Pandemic continues to impact road safety statistics

10.54 | 26 November 2021 |

New Government estimates show the number of road fatalities in the year ending June 2021 was more than 20% lower than pre-pandemic.

The figures, published on 26 November, show there were an estimated 1,390 road deaths in the year ending June 2021, a decrease of 11% compared to the year ending June 2020.

It also represents a decrease of 22% compared to the three-year rolling average for 2017 to 2019, the last full years prior to the COVID-19 pandemic.

The number of KSIs – as well as casualties of all severities – followed a similar trend.

At 24,530, KSI casualties decreased by 6% compared to the year ending June 2020 – and by 22% compared to the three-year rolling average for 2017 to 2019.

Meanwhile, there were 119,850 casualties of all severities in the year ending June 2021, down by 9% on the previous year and by 28% from 2017 to 2019.

The overall casualty rate, per billion vehicle miles, decreased by 3%.The DfT says Covid-19 has had a wide impact on UK society and economic activity since March 2020, and continued to affect the road safety statistics throughout the first half of 2021.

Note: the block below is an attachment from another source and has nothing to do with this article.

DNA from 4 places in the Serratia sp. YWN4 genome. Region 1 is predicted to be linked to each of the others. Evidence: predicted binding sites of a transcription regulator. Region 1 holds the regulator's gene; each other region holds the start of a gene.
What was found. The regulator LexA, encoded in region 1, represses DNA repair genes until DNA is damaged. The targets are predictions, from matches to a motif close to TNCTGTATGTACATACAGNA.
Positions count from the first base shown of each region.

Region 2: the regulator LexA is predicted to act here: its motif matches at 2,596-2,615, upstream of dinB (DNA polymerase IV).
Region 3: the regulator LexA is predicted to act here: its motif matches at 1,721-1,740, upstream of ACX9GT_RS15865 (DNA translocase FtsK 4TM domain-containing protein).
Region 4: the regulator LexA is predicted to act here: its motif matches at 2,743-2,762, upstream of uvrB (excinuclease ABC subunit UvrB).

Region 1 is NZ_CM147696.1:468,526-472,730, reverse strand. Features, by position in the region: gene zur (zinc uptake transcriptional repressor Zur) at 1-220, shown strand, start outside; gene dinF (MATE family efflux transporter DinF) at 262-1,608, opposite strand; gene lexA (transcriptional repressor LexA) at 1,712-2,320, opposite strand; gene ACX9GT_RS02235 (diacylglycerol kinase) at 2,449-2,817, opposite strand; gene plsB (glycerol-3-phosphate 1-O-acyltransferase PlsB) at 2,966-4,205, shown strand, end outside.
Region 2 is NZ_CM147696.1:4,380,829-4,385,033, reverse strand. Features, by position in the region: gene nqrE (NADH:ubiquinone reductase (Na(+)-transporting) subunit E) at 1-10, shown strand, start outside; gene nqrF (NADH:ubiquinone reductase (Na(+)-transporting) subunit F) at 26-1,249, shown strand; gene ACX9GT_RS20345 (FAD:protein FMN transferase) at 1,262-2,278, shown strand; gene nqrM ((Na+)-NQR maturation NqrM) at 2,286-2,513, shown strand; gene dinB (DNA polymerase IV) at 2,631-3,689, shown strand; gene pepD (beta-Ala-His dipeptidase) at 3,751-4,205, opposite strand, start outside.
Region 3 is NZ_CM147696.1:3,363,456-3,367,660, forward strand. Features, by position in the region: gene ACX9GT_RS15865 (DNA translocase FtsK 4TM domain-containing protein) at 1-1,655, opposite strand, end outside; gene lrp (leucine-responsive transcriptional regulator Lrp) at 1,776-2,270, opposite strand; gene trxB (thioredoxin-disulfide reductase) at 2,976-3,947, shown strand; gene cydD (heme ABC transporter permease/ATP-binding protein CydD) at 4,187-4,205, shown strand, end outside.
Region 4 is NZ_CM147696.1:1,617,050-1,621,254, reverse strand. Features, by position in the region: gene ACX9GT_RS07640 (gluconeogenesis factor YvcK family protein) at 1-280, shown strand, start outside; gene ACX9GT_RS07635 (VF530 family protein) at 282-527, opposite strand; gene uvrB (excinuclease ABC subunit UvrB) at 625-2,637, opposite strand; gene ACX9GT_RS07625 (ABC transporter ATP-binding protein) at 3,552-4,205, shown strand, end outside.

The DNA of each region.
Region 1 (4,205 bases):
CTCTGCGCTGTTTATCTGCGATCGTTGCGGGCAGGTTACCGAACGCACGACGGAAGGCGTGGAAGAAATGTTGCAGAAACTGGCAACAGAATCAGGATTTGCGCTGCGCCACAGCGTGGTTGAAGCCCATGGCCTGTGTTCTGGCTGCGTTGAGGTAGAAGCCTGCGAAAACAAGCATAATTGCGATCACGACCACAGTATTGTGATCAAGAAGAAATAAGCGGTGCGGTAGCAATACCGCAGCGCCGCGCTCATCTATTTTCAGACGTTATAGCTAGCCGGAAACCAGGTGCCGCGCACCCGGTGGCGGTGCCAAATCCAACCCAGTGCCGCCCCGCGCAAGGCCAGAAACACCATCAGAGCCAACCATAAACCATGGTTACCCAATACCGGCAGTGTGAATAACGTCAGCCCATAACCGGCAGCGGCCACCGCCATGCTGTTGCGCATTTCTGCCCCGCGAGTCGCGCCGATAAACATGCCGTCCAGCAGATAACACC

This remains linked to changes in traffic volumes caused by lockdown periods.

For example, with an England-wide lockdown beginning during January 2021, from January to March, the number of casualties ‘decreased considerably’.

The percentage of casualties decreased most in January, with a fall of 45% compared to 2020, and a decrease of 48% compared to 2017 to 2019 average. 

For a point of reference, road traffic decreased by 27% in January to March 2021, compared to the same period in 2020.

Although the number of casualties increased for April, May and June compared to 2020 (169%, 64% and 38% higher, respectively), the increase is mainly due to the first lockdown restrictions imposed at the end of March 2020. 

Traffic increased by 71% for April to June 2021, compared to 2020.

Figures during Q2 2021 were considerably lower than the equivalent months for the 2017 to 2019 average (15%, 18% and 16% lower, respectively).



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